Again, Sindhis make the delicious Bori—wheat rotis are torn up and crumbled, mixed with sugar and tempered with ghee. “The sugar melts only partly and coats the crumbled rotis,” says Keswani. Another delicious winter morning treat is the Busree or Ghurari. These are parathas stuffed with jaggery. “The jaggery melts and oozes out when the paratha is torn,” says Keswani.
In addition to warm foods, seasonal ingredients and treats also dominate the winter breakfast table. Sweet red carrots, crunchy radish, fresh green peas, dark red beetroot—winter vegetables make the breakfast spread all the more exciting. In Bengal, one of the most coveted winter breakfast dish is Koraishutir Kochuri—deep-fried bread stuffed with spicy green pea mash, best paired with aloo’r dom, ideally made with whole new potatoes. Again, the regular potato curry typically served for breakfast, with luchi or porota, would be livened up with cauliflower florets and fresh green peas, and sometimes chunks of bright red and distinctly sweet winter tomatoes.
Sadaf Hussain, chef and author of Daastan-e-Dastarkhan fondly remembers winter breakfasts of matar chura—a light, dry curry made with fresh green peas, onions and a few spices served with roasted flattened rice, at home in Bihar. “Chura Matar, ghugni (a curry of sorts) made with green peas or green chickpeas are common winter breakfast items in Benaras too,” says Khanna. “Sookhi (dry) ghugni made with new potatoes and hare channe ka bhabhra – flat, tikki-shaped pakodas—are also made for breakfast,” she adds. In Punjabi homes, on the other hand, come winters, the aloo or paneer ke parathe make way for the gobi, mooli and methi ke parathe, served perhaps with gajar, gobi and shalgam ke achaar (pickles made with carrots, cauliflower and turnip).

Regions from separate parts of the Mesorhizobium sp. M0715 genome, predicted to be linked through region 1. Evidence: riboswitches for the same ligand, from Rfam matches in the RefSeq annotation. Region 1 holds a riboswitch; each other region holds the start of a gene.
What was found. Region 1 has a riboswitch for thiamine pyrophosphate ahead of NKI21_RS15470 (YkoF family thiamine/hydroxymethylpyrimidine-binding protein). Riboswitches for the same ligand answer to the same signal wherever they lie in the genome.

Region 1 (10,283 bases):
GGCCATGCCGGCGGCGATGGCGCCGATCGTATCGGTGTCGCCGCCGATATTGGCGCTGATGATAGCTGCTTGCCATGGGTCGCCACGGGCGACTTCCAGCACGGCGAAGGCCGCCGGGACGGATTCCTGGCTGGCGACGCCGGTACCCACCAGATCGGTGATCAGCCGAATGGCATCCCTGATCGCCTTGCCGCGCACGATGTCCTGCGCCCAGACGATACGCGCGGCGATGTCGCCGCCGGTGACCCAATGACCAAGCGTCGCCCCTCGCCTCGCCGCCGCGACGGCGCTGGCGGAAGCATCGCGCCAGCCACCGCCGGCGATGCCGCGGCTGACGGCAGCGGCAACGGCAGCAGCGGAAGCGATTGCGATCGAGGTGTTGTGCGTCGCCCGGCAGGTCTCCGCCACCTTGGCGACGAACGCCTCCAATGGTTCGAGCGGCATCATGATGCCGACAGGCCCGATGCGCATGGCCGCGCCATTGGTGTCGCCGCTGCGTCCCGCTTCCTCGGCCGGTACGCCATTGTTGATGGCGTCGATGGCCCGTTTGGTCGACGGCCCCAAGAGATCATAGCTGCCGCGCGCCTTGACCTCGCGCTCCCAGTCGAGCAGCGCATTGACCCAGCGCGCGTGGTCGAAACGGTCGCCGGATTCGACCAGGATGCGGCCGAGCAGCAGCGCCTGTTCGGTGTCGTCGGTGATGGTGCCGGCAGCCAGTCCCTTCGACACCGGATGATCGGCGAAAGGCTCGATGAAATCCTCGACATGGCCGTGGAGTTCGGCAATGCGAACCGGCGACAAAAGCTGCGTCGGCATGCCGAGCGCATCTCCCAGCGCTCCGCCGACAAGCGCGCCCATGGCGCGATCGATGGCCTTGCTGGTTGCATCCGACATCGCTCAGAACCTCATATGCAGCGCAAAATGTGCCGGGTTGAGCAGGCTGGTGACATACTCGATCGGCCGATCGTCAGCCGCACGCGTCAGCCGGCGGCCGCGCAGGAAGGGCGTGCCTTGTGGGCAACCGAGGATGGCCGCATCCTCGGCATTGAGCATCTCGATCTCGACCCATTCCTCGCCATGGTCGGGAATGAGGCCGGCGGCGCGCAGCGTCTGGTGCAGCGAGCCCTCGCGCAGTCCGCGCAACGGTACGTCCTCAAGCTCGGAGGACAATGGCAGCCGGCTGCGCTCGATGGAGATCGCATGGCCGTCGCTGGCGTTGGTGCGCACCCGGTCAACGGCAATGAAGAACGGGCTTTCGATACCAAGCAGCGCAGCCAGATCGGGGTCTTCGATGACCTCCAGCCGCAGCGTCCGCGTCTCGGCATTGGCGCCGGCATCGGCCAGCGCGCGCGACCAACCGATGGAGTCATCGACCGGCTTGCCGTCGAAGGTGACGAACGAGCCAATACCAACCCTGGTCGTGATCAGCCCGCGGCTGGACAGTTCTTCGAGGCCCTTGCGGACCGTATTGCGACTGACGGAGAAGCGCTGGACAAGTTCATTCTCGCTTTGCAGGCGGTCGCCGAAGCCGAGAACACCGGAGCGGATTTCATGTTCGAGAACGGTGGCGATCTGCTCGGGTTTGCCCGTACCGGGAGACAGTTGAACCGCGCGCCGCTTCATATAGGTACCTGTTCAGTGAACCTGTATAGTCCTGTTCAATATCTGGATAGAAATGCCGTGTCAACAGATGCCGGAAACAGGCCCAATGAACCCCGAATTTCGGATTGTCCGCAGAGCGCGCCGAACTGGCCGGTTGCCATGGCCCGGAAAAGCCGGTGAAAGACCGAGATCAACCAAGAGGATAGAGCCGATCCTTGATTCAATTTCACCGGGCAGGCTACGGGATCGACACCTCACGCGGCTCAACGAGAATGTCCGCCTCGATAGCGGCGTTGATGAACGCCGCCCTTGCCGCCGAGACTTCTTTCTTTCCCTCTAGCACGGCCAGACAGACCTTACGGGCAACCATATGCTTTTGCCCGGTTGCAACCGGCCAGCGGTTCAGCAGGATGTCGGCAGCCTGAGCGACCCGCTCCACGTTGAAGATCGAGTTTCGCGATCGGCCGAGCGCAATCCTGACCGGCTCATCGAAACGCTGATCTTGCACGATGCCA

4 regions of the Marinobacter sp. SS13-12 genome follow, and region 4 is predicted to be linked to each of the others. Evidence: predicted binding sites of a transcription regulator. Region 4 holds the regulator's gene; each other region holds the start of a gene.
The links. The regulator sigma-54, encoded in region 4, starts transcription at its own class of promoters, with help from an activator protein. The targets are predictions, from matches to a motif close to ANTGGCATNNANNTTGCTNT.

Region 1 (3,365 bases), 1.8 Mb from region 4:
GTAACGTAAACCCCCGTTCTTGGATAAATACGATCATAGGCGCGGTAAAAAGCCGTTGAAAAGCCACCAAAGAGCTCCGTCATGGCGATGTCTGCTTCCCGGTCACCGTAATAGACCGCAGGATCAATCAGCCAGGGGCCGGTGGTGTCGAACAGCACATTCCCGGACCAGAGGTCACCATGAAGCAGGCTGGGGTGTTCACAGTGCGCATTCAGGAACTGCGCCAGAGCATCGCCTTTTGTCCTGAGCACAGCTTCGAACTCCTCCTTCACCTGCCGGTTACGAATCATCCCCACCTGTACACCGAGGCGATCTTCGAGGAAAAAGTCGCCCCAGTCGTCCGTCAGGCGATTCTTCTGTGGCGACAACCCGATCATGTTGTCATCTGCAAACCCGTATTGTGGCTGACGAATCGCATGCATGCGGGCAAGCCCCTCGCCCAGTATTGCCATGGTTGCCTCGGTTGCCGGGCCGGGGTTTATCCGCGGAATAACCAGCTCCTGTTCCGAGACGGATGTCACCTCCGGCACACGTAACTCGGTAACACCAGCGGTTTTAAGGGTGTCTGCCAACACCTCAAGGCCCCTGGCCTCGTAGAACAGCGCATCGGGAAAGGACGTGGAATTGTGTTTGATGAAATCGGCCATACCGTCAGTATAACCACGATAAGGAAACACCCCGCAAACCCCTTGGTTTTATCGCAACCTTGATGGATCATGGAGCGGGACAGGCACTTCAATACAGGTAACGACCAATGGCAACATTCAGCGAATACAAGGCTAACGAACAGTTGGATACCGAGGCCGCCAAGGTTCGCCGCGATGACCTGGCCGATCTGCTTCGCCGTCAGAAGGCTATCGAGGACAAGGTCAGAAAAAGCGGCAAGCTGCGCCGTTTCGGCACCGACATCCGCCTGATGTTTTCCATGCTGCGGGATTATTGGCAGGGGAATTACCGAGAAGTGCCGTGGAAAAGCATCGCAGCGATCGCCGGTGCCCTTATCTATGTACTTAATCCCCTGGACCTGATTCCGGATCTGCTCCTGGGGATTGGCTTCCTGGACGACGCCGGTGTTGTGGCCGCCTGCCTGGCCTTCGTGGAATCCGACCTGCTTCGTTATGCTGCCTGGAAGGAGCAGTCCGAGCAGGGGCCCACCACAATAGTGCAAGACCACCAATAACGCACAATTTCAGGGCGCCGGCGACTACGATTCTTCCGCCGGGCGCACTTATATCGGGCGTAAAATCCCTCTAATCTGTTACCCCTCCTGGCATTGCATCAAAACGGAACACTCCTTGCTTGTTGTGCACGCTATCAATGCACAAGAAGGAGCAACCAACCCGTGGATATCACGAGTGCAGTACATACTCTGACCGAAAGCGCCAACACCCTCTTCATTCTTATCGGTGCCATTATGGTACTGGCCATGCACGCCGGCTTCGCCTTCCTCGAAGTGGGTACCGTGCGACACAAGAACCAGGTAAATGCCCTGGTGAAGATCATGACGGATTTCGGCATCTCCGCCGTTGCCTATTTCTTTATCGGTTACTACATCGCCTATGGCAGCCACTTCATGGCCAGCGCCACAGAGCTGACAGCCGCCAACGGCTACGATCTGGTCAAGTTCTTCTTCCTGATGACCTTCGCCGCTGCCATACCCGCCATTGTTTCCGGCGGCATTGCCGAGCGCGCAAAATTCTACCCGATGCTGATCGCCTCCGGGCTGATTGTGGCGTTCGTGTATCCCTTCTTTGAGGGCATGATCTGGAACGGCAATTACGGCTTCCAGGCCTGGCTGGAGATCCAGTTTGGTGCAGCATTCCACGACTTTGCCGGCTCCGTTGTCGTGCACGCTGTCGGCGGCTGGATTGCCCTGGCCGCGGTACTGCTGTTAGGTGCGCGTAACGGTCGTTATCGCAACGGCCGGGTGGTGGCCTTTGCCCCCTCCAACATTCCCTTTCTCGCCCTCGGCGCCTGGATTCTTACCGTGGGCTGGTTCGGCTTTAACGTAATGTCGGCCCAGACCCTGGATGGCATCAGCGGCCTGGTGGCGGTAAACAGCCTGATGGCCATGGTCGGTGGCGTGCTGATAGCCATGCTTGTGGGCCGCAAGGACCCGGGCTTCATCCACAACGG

A Bengali winter, however, is all about the delightfully fragrant Nolen gur (new jaggery) made from date palm sap. The nolen gur might be put to its best use in a confectioner’s workshop, but it is also a prized addition to the breakfast table. Shoru chakuli, soft, thin rice paper crepes or crisp, layered porota, dipped in liquid nolen gur a dark golden in colour, could make any dull winter morning sublime.
Another seasonal treat synonymous with Bengali winter is the Joynagar’er Moa – a unique sweetmeat made with nolen gur, khoi or popped rice specifically made from Kanakchur rice, khoya, nuts and raisins, delicately flavoured with a hint of cardamom. The moa might not be a breakfast item in strict terms, but it is an almost essential component of breakfast hampers at homely picnics.
Winter is also the season for pithe-puli - dumplings, steamed or fried, typically made with rice flour, often stuffed with sweet or savoury filling. The newly harvested rice, sweet potatoes and moong dal, nolen gur, and coconut that grows in abundance in the region all go into making the vast array of Bengal’s pithe-puli, usually served up for breakfast, or as a snack.
Take for instance the Chitoi pitta. These are steamed rice flour cakes that look quite like idlis. In many Bengali Muslim households it is a cherished breakfast dish typically paired with spicy mutton curry,” says food blogger Debjani Chatterjee Alam who document traditional Bengali recipes on her blog Debjanir Rannaghar. “Alternatively, the Chitoi could simply be relished with some liquid nolen gur,” she adds. My vote goes to the mutton curry.